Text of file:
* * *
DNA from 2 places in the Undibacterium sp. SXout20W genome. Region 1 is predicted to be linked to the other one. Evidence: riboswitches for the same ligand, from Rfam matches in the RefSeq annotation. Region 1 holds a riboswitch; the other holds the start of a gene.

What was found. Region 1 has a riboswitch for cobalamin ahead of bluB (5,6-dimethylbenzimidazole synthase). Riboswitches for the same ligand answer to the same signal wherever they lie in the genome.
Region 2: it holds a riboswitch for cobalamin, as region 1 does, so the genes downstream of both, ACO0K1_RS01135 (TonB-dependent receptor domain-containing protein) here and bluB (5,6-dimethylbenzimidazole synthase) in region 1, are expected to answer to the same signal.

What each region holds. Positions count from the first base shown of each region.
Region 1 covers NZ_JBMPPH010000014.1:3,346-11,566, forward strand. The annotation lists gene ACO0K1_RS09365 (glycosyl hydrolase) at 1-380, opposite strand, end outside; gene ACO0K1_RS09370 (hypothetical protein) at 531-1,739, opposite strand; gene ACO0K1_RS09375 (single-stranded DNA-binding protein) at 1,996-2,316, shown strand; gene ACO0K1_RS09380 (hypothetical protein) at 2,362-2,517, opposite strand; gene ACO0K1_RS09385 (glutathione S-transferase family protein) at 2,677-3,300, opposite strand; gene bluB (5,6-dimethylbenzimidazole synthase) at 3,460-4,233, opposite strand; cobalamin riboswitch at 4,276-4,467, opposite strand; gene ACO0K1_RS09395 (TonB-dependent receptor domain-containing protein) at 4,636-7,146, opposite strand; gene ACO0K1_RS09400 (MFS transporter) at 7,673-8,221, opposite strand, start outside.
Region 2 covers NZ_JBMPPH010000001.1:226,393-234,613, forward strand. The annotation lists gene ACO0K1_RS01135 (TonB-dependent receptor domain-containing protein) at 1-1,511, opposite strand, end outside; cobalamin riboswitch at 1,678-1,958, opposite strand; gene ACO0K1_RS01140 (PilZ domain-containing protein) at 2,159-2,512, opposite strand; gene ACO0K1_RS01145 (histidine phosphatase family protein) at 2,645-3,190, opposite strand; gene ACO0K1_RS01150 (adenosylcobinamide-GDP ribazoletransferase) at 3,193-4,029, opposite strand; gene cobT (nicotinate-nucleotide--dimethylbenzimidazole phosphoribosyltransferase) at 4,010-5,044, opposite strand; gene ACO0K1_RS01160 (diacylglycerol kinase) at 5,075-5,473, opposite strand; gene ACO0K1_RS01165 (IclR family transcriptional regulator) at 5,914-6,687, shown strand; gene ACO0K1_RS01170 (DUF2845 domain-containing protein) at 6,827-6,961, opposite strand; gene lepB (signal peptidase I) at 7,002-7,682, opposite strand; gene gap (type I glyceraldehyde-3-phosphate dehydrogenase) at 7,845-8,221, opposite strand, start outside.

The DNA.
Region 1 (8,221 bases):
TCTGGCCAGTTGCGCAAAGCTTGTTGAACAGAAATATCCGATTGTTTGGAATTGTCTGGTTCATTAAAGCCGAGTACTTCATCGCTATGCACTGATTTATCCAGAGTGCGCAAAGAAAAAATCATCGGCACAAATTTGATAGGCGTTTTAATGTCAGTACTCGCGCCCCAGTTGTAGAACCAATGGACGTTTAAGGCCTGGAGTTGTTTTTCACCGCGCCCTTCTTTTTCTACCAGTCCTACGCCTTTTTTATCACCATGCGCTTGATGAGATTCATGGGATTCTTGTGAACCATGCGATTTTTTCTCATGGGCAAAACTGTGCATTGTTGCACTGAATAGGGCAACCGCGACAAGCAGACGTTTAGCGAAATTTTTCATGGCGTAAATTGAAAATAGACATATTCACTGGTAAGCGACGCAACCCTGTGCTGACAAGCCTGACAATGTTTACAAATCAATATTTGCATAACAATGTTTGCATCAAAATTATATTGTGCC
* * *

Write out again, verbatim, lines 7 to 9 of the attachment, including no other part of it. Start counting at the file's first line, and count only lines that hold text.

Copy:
The DNA.
Region 1 (8,221 bases):
TCTGGCCAGTTGCGCAAAGCTTGTTGAACAGAAATATCCGATTGTTTGGAATTGTCTGGTTCATTAAAGCCGAGTACTTCATCGCTATGCACTGATTTATCCAGAGTGCGCAAAGAAAAAATCATCGGCACAAATTTGATAGGCGTTTTAATGTCAGTACTCGCGCCCCAGTTGTAGAACCAATGGACGTTTAAGGCCTGGAGTTGTTTTTCACCGCGCCCTTCTTTTTCTACCAGTCCTACGCCTTTTTTATCACCATGCGCTTGATGAGATTCATGGGATTCTTGTGAACCATGCGATTTTTTCTCATGGGCAAAACTGTGCATTGTTGCACTGAATAGGGCAACCGCGACAAGCAGACGTTTAGCGAAATTTTTCATGGCGTAAATTGAAAATAGACATATTCACTGGTAAGCGACGCAACCCTGTGCTGACAAGCCTGACAATGTTTACAAATCAATATTTGCATAACAATGTTTGCATCAAAATTATATTGTGCC